The presentation on March 17, by PBS-TV's "Frontline" series of a feature titled "Living Old," raises profound and disturbing questions. Increasingly in America, improved medical treatment and technology has led to the situation where more and more people are living into what we used to consider late old age, only to die slowly from general deterioration and disabilities for which there seems no cure. This in turn is producing a health care crisis—one so severe that there almost seems no way out except to drastically re-evaluate what life itself is all about.
At one point in the not too far distant past, most people thought of this life as a prelude to a better life beyond. One grew old, confident in the belief that what extra burdens old age brought could serve as a kind of crucible that prepared the soul for a heavenly life in the world to come. But what one sees today in our increasingly crowded nursing homes — those 85 or older who are not able to leave them after six months of convalescence will almost certainly spend the rest of their lives there — are people so debilitated by their chronic illnesses and by such diseases such as late stage Altzheimers and other conditions so severe that one begins to doubt that anything that might be called a "soul" still exists in what is left. Where once one could contemplate death in terms not too different from thinking about one's retirement, the loss of faith and thus any hope for anything better, has largely disappeared.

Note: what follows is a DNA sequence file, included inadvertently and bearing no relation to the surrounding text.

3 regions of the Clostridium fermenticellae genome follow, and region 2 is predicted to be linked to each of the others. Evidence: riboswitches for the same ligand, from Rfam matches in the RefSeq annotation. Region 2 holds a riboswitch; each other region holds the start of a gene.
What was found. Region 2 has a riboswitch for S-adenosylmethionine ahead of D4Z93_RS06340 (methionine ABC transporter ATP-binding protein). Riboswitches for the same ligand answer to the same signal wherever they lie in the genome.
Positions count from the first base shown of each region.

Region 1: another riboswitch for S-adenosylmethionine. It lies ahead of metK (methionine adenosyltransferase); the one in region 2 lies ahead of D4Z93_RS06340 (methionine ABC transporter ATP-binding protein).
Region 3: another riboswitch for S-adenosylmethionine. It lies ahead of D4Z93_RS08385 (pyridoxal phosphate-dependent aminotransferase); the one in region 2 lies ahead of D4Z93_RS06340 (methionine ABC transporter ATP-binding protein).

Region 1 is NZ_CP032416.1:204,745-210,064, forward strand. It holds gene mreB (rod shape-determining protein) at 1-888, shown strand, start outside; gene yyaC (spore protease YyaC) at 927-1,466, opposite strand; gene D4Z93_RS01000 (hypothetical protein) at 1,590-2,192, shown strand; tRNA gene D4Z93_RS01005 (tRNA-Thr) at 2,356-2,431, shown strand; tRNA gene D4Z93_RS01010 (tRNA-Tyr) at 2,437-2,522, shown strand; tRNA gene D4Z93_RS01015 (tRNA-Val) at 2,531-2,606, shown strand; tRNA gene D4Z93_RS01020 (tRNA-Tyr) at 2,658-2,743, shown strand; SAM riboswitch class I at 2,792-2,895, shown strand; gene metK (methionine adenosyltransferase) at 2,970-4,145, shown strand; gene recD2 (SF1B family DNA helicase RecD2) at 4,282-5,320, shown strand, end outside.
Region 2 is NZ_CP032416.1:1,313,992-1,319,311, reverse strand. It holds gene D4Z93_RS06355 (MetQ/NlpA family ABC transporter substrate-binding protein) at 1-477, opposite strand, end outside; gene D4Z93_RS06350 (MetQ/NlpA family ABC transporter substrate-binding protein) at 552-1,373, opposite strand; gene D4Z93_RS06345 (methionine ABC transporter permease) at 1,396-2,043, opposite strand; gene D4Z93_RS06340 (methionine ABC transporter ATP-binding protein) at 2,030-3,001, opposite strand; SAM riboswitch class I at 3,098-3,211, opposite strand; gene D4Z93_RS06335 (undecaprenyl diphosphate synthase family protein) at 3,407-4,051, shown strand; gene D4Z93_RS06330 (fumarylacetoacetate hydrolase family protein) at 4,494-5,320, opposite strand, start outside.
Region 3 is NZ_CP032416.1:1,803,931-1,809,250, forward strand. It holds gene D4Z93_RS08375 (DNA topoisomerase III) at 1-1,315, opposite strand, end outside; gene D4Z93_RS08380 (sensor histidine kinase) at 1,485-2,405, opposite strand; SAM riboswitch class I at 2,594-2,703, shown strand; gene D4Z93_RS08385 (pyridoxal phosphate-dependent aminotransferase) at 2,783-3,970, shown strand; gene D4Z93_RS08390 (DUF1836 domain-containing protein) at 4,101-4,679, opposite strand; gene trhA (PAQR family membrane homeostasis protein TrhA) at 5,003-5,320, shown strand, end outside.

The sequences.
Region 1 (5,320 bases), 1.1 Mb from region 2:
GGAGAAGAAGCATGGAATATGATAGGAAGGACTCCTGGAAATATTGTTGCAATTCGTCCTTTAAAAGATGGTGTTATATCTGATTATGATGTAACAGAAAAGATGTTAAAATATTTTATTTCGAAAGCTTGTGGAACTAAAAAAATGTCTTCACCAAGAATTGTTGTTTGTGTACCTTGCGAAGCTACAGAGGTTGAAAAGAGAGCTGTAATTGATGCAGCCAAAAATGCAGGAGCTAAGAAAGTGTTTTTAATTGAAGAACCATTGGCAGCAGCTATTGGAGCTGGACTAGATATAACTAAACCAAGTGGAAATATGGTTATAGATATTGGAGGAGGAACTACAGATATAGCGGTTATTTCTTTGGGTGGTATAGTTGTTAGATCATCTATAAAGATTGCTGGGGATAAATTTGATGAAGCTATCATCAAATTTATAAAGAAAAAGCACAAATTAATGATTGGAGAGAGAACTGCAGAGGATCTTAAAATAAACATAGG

It is no wonder then that movements have arisen to legalize assisted suicide in various forms and that laws have been passed in several states that permit such to take place. Dr. Jack Kevorkian seems to have been only been a bit ahead of his time. Even euthanasia, where others other than the patient (if he or she is totally incapacitated) are allowed to decide a person's fate is surely not far behind. We have come close already to the point where the decisions concerning our loved ones in such circumstances have become not much different than those concerning our pets. Little more seems possible than to mercifully "put them to sleep."
Nevertheless, our human sensibilities recoil from such a conclusion. Evolution has given human nature an insatiable drive for life. Without that thirst, indeed, not just to have life but even, as the Good Book says, to have "life more abundantly," our species, compared to those better equipped to survive solely on instinct rather than thinking, probably would have died out long ago. So it now seems that what at first appears to been a medical breakthrough due to human brain power has now become not just a medical and social crisis, but a true crisis of faith.
R W Kropf 3/18/09 Living Old.doc 09-03-18.html